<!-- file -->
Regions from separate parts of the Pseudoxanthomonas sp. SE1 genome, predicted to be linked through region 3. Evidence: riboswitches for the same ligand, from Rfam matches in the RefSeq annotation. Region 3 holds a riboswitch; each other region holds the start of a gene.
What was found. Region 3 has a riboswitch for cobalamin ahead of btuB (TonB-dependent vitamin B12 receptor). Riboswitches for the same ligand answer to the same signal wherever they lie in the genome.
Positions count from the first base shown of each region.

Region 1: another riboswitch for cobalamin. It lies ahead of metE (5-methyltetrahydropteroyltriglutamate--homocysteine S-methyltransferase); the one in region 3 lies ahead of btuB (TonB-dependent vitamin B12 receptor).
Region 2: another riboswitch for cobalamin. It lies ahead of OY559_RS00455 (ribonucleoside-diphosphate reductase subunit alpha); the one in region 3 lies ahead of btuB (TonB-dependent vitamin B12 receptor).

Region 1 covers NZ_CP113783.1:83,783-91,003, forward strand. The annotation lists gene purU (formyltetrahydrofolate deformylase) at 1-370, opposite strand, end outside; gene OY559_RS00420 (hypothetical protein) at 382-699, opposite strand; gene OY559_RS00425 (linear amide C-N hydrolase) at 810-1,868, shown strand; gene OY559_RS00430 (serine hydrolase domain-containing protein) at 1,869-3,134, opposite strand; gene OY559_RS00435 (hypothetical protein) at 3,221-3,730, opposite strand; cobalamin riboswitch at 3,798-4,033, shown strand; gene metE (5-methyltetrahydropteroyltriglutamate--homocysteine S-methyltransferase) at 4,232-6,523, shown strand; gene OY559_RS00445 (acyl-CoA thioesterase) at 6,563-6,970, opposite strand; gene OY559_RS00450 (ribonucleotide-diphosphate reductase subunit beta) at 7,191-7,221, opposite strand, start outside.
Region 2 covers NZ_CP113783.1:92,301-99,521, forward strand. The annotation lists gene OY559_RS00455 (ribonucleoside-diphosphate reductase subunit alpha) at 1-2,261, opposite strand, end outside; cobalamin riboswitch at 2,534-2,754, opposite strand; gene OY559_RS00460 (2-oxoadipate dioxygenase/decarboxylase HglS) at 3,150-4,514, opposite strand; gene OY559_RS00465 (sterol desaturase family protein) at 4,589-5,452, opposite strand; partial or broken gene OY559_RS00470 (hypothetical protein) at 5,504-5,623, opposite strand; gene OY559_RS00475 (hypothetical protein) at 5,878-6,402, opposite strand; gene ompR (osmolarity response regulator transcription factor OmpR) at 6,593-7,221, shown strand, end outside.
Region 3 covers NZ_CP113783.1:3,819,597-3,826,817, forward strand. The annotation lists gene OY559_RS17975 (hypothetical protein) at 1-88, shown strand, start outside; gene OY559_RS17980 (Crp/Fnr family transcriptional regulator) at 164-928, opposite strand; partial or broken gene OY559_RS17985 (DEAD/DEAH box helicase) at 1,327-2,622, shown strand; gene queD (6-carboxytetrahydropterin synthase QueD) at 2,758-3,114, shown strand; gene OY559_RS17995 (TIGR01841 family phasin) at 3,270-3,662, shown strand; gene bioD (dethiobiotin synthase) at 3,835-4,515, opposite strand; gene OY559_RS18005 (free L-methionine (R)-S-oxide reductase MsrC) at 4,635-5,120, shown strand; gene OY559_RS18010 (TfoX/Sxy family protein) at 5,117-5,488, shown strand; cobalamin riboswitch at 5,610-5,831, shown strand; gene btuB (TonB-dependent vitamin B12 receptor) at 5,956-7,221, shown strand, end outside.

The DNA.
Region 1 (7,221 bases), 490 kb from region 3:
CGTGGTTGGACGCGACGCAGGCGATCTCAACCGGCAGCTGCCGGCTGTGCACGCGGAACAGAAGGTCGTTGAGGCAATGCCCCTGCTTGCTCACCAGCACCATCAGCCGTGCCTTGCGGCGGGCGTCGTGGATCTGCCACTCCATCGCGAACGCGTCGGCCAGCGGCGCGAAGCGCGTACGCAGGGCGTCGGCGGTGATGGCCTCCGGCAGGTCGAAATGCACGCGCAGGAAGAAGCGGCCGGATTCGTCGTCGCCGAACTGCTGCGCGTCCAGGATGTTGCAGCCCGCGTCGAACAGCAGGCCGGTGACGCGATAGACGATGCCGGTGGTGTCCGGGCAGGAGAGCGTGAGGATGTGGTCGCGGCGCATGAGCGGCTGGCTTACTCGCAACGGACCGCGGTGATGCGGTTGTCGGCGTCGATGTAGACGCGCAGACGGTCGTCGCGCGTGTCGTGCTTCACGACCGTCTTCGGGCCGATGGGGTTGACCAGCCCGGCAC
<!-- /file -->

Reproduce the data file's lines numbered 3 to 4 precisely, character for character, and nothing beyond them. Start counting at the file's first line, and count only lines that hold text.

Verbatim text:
Positions count from the first base shown of each region.

Region 1: another riboswitch for cobalamin. It lies ahead of metE (5-methyltetrahydropteroyltriglutamate--homocysteine S-methyltransferase); the one in region 3 lies ahead of btuB (TonB-dependent vitamin B12 receptor).